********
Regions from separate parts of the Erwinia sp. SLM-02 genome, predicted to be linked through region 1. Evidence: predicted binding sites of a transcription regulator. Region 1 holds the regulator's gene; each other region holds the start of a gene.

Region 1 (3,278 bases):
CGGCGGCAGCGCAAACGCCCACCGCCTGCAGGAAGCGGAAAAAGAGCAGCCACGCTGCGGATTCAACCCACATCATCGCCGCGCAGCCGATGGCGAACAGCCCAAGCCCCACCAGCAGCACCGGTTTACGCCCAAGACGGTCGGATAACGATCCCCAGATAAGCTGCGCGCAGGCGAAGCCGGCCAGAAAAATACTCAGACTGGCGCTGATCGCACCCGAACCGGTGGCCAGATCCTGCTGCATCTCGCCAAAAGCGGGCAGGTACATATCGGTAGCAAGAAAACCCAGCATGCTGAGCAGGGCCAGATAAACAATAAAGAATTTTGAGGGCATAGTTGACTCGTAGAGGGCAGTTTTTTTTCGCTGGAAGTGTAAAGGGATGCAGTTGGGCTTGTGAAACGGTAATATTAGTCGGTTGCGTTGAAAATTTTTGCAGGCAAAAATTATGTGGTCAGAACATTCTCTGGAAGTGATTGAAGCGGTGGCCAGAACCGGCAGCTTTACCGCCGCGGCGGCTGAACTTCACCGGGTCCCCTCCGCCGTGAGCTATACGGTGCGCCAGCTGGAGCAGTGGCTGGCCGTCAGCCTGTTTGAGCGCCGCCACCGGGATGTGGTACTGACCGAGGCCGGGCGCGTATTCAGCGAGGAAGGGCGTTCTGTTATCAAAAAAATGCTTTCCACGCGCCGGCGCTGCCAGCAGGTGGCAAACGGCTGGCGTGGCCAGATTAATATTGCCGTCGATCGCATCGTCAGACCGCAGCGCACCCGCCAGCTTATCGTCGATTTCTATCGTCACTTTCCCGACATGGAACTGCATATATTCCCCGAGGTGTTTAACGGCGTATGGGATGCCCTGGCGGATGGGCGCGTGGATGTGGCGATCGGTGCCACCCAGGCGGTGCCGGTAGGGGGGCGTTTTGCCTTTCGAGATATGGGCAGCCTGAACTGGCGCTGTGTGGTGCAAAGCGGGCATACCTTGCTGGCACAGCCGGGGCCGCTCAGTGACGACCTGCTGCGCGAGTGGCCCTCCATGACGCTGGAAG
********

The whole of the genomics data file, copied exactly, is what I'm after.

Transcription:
Regions from separate parts of the Erwinia sp. SLM-02 genome, predicted to be linked through region 1. Evidence: predicted binding sites of a transcription regulator. Region 1 holds the regulator's gene; each other region holds the start of a gene.

Region 1 (3,278 bases):
CGGCGGCAGCGCAAACGCCCACCGCCTGCAGGAAGCGGAAAAAGAGCAGCCACGCTGCGGATTCAACCCACATCATCGCCGCGCAGCCGATGGCGAACAGCCCAAGCCCCACCAGCAGCACCGGTTTACGCCCAAGACGGTCGGATAACGATCCCCAGATAAGCTGCGCGCAGGCGAAGCCGGCCAGAAAAATACTCAGACTGGCGCTGATCGCACCCGAACCGGTGGCCAGATCCTGCTGCATCTCGCCAAAAGCGGGCAGGTACATATCGGTAGCAAGAAAACCCAGCATGCTGAGCAGGGCCAGATAAACAATAAAGAATTTTGAGGGCATAGTTGACTCGTAGAGGGCAGTTTTTTTTCGCTGGAAGTGTAAAGGGATGCAGTTGGGCTTGTGAAACGGTAATATTAGTCGGTTGCGTTGAAAATTTTTGCAGGCAAAAATTATGTGGTCAGAACATTCTCTGGAAGTGATTGAAGCGGTGGCCAGAACCGGCAGCTTTACCGCCGCGGCGGCTGAACTTCACCGGGTCCCCTCCGCCGTGAGCTATACGGTGCGCCAGCTGGAGCAGTGGCTGGCCGTCAGCCTGTTTGAGCGCCGCCACCGGGATGTGGTACTGACCGAGGCCGGGCGCGTATTCAGCGAGGAAGGGCGTTCTGTTATCAAAAAAATGCTTTCCACGCGCCGGCGCTGCCAGCAGGTGGCAAACGGCTGGCGTGGCCAGATTAATATTGCCGTCGATCGCATCGTCAGACCGCAGCGCACCCGCCAGCTTATCGTCGATTTCTATCGTCACTTTCCCGACATGGAACTGCATATATTCCCCGAGGTGTTTAACGGCGTATGGGATGCCCTGGCGGATGGGCGCGTGGATGTGGCGATCGGTGCCACCCAGGCGGTGCCGGTAGGGGGGCGTTTTGCCTTTCGAGATATGGGCAGCCTGAACTGGCGCTGTGTGGTGCAAAGCGGGCATACCTTGCTGGCACAGCCGGGGCCGCTCAGTGACGACCTGCTGCGCGAGTGGCCCTCCATGACGCTGGAAG